Almost all insurance contracts contain appraisal clauses. These clauses are discussed in a January 2020 opinion from the Southern District of Texas, McAllen Division. It is styled, Erasmo Gonzalez v. Allstate Texas Lloyds.
In this case, the Court had urged the parties to discuss appraisal early in the case and both parties assured the Court that appraisal would not be necessary. Months later, Erasmo invoked the appraisal provision in the insurance contract. This Court Ordered the appraisal and discussed it’s reasoning.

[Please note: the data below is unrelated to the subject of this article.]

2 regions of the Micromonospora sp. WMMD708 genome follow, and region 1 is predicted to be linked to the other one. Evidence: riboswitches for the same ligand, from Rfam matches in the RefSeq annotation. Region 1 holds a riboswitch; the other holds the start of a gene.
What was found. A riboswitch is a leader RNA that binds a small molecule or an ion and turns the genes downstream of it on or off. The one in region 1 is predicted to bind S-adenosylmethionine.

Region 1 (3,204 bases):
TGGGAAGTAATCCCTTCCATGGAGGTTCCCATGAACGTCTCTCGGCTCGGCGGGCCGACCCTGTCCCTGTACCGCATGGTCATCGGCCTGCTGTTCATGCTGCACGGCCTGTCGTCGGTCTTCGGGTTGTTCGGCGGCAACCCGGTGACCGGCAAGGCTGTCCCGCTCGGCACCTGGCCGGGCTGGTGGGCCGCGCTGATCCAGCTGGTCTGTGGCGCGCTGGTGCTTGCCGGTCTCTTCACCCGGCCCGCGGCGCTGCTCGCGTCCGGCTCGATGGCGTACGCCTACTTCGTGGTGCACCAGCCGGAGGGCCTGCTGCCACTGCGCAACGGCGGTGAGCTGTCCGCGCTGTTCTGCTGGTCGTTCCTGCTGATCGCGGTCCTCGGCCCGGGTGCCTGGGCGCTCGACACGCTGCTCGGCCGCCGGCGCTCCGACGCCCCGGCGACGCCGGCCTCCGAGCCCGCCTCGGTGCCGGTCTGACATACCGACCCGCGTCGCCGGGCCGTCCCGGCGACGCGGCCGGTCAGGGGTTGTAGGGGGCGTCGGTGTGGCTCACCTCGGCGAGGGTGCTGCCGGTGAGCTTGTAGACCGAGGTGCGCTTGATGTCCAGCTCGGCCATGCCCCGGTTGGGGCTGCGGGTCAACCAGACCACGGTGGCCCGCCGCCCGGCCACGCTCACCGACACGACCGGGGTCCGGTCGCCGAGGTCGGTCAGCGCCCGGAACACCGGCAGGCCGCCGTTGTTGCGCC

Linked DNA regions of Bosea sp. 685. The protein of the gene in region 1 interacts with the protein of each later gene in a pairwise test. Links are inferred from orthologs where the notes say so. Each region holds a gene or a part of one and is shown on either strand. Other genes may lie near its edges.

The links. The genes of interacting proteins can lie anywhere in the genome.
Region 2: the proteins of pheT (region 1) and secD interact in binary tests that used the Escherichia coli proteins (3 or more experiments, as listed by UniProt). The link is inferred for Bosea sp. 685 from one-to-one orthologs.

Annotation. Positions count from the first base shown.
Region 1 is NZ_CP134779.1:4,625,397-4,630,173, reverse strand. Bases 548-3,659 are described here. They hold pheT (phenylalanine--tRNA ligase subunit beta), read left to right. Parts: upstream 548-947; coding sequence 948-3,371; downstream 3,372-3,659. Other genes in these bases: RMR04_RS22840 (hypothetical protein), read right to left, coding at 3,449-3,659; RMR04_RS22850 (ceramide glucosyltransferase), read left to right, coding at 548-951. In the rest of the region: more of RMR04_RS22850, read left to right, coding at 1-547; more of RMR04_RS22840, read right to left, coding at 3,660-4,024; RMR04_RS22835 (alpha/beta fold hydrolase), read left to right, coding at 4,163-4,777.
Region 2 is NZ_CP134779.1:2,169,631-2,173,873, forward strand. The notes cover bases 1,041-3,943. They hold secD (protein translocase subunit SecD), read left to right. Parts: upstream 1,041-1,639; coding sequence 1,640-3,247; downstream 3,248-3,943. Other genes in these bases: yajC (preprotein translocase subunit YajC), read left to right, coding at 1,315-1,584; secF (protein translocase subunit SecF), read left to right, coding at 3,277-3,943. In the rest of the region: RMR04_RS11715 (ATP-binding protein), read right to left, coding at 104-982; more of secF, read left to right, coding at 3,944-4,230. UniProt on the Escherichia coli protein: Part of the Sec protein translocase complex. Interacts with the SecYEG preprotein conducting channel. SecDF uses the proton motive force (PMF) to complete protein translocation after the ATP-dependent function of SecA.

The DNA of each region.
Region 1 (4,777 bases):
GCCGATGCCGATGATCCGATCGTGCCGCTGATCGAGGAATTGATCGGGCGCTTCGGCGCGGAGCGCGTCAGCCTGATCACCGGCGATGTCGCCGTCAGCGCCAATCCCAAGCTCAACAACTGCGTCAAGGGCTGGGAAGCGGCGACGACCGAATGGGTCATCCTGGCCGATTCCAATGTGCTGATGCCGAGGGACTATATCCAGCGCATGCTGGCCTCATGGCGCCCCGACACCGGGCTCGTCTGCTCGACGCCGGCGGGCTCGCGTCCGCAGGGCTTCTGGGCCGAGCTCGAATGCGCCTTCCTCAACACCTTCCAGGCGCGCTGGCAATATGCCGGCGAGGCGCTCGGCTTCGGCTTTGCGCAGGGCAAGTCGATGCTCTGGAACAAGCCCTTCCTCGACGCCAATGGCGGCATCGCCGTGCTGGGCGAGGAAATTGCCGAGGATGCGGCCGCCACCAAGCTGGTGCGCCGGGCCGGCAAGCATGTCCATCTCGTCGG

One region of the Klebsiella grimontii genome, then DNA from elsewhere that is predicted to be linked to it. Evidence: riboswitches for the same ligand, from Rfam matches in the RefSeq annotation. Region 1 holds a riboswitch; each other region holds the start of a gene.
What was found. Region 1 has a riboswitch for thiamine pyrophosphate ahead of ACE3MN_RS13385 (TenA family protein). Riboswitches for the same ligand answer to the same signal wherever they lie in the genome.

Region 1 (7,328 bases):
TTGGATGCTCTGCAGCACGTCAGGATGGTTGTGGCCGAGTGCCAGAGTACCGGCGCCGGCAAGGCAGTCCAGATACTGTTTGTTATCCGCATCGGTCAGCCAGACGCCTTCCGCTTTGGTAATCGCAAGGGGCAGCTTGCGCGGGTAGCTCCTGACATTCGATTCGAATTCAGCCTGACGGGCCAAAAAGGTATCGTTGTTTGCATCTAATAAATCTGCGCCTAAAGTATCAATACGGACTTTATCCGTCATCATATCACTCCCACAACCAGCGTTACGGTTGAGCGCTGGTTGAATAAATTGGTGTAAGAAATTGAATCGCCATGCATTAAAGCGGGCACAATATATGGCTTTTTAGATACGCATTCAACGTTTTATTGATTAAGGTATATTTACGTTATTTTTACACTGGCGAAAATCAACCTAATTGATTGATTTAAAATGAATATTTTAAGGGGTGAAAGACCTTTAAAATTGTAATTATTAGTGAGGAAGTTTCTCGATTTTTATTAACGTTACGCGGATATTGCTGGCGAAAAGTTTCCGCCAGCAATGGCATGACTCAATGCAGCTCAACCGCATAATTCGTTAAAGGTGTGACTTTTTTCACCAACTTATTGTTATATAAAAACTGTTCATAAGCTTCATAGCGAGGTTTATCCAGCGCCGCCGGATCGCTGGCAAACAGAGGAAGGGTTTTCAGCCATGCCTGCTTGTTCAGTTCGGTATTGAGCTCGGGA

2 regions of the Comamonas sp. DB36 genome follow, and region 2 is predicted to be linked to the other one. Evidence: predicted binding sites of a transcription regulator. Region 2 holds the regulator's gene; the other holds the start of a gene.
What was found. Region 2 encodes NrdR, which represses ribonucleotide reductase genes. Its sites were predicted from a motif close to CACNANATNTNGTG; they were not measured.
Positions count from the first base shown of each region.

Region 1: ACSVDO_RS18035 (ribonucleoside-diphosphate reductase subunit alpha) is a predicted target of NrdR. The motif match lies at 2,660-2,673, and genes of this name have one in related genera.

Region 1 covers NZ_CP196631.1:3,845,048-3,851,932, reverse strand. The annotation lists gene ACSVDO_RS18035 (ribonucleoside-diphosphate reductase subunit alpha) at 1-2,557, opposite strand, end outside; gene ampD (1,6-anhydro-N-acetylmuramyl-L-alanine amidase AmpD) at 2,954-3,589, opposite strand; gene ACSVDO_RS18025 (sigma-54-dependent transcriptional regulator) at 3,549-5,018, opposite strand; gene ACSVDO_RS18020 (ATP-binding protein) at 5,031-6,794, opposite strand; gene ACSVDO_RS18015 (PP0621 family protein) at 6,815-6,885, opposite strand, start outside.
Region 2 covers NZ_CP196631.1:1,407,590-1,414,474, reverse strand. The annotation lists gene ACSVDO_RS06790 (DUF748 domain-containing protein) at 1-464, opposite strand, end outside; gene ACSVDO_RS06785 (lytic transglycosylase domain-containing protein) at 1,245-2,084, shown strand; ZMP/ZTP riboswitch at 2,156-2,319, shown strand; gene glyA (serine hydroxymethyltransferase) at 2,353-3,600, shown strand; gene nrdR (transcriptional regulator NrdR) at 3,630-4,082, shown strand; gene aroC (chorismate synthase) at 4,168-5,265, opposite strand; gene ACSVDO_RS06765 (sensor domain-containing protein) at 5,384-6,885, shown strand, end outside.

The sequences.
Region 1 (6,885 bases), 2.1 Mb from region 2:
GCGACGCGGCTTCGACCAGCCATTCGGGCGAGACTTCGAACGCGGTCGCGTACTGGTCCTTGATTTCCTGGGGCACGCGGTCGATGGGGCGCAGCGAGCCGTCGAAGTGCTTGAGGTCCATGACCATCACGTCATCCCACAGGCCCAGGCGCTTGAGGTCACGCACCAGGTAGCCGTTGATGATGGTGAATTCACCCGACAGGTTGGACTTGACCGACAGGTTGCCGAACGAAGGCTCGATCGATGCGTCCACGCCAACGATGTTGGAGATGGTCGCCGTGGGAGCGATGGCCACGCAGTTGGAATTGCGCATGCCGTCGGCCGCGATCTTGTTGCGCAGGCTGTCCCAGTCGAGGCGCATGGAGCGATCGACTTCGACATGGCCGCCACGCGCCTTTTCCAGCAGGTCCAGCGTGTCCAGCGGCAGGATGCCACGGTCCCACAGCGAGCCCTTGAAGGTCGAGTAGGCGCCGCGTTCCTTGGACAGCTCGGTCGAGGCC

The appraisal process determines the value of damages, and courts decide liability. Absent illegality or waiver, the Texas Supreme Court has generally held in favor of enforcing appraisal clauses because denying the appraisal would vitiate the insurer’s right to defend its breach of contract claim. An insured waives its right to appraisal where (1) the parties reached an impasse; (2) there was unreasonable delay between the point of impasse and the insured’s demand for appraisal; and (3) the insurer shows it has been prejudiced by such delay. Waiver requires intent, either the intentional relinquishment of a known right or intentional conduct inconsistent with claiming that right.